In fact, it’s this kind of fine-lining that’s responsible for a good deal of the outrage directed at the fight. It’s OK, the thinking goes, to bloody a quarterback’s face with your shoulder pad, but not with your fist. And wrestling an opponent to the ground is positively encouraged. That is, unless it happens after the referee’s whistle, ending the play. The whistles, of course, are key in all of this. It’s the presence of officials and the enforcement of rules that allow us to call an activity that routinely features gruesome injuries and increasingly frequent paralysis a “game”. The reality, however, is that the exact same kind of antagonism, machismo, and mayhem on display during the fight is regularly reinforced as integral to football as a sport.
But don’t mention this too loudly. Doing so has cost Miami commentator Lamar Thomas his job. During the melee, he enthusiastically cheered on the home team, asserting “(if) you come into our house, you should get your behind kicked”. Interestingly, Thomas’ comments would have been perfectly acceptable had he been discussing a particularly brutal tackle. Since they were in reaction to the fight, however, Thomas failed to fall in immediately with the national outrage condemning the extra-legal violence, the sanctioned likes of which everyone was there to see in the first place. To make amends for such an embarrassing, though obvious, equivocation, he, too, has been punished.
The truth of the matter, though, is that the thousands of fans and dozens of media members watching at the Orange Bowl that night were not there to see a game of checkers. The lure of spectacular violence is a prime factor in the unprecedented popularity of both collegiate and professional football. How else could you explain segments like “Jacked Up!”, ESPN’s montage of players suffering horrific trauma on the field, only to be taunted by commentators for getting clobbered? Not to be outdone, Fox Sports Network’s Best Damn Sports Show, Period has recently run a special program, delicately entitled, “The Top 50 Most Devastating Hits in Sports History”, which dedicated a good portion of its programming to the sport of football. That’s because football, in essence, is violence, and fans of football (sports writers and pundits included) are fans of violence.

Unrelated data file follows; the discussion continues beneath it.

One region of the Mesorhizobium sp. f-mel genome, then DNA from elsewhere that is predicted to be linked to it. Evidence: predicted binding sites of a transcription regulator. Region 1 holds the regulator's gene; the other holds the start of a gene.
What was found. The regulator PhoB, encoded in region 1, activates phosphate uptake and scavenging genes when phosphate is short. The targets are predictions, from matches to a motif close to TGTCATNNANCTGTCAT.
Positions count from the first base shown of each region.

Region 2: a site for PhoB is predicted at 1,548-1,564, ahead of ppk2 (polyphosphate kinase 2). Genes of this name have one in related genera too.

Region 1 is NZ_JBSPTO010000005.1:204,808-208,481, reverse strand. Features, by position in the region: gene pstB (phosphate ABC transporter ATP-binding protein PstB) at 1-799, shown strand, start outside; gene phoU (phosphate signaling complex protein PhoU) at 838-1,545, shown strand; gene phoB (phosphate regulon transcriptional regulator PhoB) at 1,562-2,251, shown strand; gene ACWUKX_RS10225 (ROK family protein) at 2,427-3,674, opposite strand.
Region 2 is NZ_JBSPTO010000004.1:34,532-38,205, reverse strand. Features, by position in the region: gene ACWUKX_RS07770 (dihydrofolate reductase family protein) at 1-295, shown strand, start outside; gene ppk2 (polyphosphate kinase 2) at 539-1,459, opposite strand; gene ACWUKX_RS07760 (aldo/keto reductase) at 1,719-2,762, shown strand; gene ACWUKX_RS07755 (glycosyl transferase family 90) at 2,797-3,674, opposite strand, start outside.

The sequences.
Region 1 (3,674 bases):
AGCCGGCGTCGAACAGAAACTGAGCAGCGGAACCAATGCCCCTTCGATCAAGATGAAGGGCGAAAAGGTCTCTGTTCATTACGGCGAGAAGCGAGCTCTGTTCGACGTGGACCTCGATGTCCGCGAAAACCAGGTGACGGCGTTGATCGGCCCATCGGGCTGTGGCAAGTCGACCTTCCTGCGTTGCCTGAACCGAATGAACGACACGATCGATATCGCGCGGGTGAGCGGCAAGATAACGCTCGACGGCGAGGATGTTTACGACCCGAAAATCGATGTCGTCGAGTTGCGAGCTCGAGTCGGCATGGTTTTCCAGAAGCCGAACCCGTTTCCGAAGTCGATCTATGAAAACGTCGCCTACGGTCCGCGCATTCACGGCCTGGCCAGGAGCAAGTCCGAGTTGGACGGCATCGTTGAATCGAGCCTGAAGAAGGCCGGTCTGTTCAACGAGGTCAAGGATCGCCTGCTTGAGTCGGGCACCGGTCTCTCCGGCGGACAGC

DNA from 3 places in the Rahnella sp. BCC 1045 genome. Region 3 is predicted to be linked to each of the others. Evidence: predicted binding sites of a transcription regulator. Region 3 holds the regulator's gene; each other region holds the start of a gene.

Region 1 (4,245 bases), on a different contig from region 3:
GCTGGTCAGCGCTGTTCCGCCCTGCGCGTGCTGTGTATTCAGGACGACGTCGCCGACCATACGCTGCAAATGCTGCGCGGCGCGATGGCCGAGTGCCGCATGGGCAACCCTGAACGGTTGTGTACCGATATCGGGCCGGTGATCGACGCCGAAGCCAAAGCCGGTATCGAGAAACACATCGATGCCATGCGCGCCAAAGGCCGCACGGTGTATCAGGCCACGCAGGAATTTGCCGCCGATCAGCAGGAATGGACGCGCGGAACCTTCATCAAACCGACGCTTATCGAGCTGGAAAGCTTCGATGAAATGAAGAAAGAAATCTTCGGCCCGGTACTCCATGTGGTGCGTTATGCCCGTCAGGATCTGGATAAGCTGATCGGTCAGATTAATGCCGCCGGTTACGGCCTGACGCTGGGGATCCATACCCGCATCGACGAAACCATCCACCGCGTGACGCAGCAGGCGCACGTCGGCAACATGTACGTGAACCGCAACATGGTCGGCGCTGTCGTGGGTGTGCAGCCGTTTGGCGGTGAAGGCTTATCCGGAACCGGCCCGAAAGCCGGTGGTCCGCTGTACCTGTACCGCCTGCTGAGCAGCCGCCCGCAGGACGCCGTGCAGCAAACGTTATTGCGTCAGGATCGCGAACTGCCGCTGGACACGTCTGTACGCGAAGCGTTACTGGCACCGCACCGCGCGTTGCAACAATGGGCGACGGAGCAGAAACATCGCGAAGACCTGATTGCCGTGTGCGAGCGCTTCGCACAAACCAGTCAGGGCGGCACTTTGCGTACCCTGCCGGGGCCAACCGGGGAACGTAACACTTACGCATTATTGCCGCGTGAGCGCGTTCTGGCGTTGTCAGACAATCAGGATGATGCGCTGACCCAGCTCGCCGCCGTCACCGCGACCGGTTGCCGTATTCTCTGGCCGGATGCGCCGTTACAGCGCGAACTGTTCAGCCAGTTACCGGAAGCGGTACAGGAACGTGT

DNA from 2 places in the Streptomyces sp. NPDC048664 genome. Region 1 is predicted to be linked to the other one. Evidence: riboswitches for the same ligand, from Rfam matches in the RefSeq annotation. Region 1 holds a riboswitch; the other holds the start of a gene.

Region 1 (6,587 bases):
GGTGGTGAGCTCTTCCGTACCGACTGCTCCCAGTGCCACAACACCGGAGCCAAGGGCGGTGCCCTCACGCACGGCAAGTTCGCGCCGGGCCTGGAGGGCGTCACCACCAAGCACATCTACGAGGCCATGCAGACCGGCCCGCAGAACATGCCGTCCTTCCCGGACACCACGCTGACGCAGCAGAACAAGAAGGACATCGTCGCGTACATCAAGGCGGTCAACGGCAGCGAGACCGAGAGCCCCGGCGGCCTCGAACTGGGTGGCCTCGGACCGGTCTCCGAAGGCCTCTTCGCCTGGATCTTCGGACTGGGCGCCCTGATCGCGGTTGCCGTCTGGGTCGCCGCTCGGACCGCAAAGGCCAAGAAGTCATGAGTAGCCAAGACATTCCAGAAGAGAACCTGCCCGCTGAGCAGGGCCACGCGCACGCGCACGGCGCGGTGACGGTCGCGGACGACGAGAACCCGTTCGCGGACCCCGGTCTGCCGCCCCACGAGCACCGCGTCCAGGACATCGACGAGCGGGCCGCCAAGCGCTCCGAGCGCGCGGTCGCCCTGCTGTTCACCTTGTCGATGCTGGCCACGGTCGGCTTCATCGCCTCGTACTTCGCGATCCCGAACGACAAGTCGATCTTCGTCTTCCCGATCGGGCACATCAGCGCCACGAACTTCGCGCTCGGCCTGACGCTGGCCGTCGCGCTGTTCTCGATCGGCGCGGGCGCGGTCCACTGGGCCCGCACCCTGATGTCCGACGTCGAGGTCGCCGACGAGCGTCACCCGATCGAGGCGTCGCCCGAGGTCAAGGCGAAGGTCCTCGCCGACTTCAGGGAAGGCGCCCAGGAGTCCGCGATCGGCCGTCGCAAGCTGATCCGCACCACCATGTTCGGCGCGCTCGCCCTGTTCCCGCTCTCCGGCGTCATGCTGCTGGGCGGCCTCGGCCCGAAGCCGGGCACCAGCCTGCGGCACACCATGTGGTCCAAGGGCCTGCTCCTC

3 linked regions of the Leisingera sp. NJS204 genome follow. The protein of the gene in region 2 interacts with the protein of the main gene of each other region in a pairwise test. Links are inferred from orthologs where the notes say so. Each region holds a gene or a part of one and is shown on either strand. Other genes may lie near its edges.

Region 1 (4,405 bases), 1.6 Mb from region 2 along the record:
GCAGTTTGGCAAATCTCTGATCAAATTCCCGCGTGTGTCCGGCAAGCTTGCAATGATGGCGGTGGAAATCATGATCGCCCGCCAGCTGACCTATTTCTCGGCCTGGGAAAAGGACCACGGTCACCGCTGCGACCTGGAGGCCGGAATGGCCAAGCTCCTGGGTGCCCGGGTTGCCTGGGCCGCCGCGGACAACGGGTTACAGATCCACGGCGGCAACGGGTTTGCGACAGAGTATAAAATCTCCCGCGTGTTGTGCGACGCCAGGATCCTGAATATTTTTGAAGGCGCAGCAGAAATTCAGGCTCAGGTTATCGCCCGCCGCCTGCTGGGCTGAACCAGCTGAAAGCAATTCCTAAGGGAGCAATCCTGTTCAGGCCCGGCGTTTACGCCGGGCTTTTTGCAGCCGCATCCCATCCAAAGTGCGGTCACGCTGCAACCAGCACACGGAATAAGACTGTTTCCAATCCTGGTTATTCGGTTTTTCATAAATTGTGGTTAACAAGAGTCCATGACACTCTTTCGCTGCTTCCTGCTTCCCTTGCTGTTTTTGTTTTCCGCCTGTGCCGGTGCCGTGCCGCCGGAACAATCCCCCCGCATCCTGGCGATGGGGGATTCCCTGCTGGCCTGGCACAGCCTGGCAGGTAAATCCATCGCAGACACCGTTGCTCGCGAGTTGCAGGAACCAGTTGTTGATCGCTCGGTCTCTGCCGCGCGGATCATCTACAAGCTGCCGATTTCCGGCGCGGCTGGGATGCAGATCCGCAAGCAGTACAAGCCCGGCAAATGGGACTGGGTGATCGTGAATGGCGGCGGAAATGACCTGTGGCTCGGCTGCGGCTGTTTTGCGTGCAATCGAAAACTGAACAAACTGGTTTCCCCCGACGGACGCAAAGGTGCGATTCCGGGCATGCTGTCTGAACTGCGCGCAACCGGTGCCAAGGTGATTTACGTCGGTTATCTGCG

An important distinction to note, however, is that football is a particularly organized form of violence. If the outrage can be understood at all, it’s best understood as directed at the break with form that this fight represents. What’s most galling, then, is the chaos of the fight and not its brutality. Without regulation, the violence of the sport degenerates into what more than one writer has labeled “thuggery”, and it’s at this point that the ever-present specter of race rises to the fore.
The image of dozens of young men involved in an uncontrolled skirmish, the majority of whom are African American, activates age old stereotypes of lawlessness and brutality in black males. Compounding this issue is the very public record of Miami’s football team, which has fielded a great many successful, brash, black players who have attracted attention over the years with their physical domination. Among these is former wideout Michael Irvin, defensive lineman Warren Sapp, and, yes, recently fired commentator Lamar Thomas. Even Miami’s white players, such as tight end Jeremy Shockey, have more recently come to inherit the intimidating swagger that these earlier players affected. As a result, Miami’s football program has been a lightning rod for controversy, causing writers like Fox Sports’ Michael Rosenberg to conclude “The culture around the Miami football program is one that embraces thuggery”.
Mr. Rosenberg, however, fails to specify the source of this “culture” which, somehow, just happens to linger “around” the school and its team. But how did this “thuggery” get there? And why does it stay? Tellingly, these questions are left unanswered. What has been around at Miami, we can say with certainty, are a number of extraordinarily talented black players who have made little effort to hide their superior abilities. Given this history of bravado and visibility among its black stars, then, it’s clear that Miami’s team (which has taken the lion’s share of the public whipping) is predisposed to being singled out for its lack of discipline, immoral behavior, and antisocial tendencies—all defects that have historically accompanied stereotypes of black, male, hyper-aggressive physicality.
And in a sport predicated on violence, stereotypes like these are all too prevalent. This explains the need for constant regulation of the game’s participants. By placing rules around football’s violence, fans and commentators are able to rationalize their attraction to its brutality as a “love of the game”. What’s more, these rules work to keep players themselves inside the sport’s regulatory boundaries. Their violent behavior on the field, then, becomes palatable. However, should something occur like the Miami-FIU fight (even though fighting is simply refiguring the physicality upon which the game is founded), the cry for punishment goes up as the only way to restore the original (and artificial) order of things. That order, it turns out, is maintained only through the most blinding hypocrisy: we’re shocked when players act in ways that we would otherwise pay to see, and outraged when their behavior confirms our basest, most reductive suspicions.
// Marginal Utility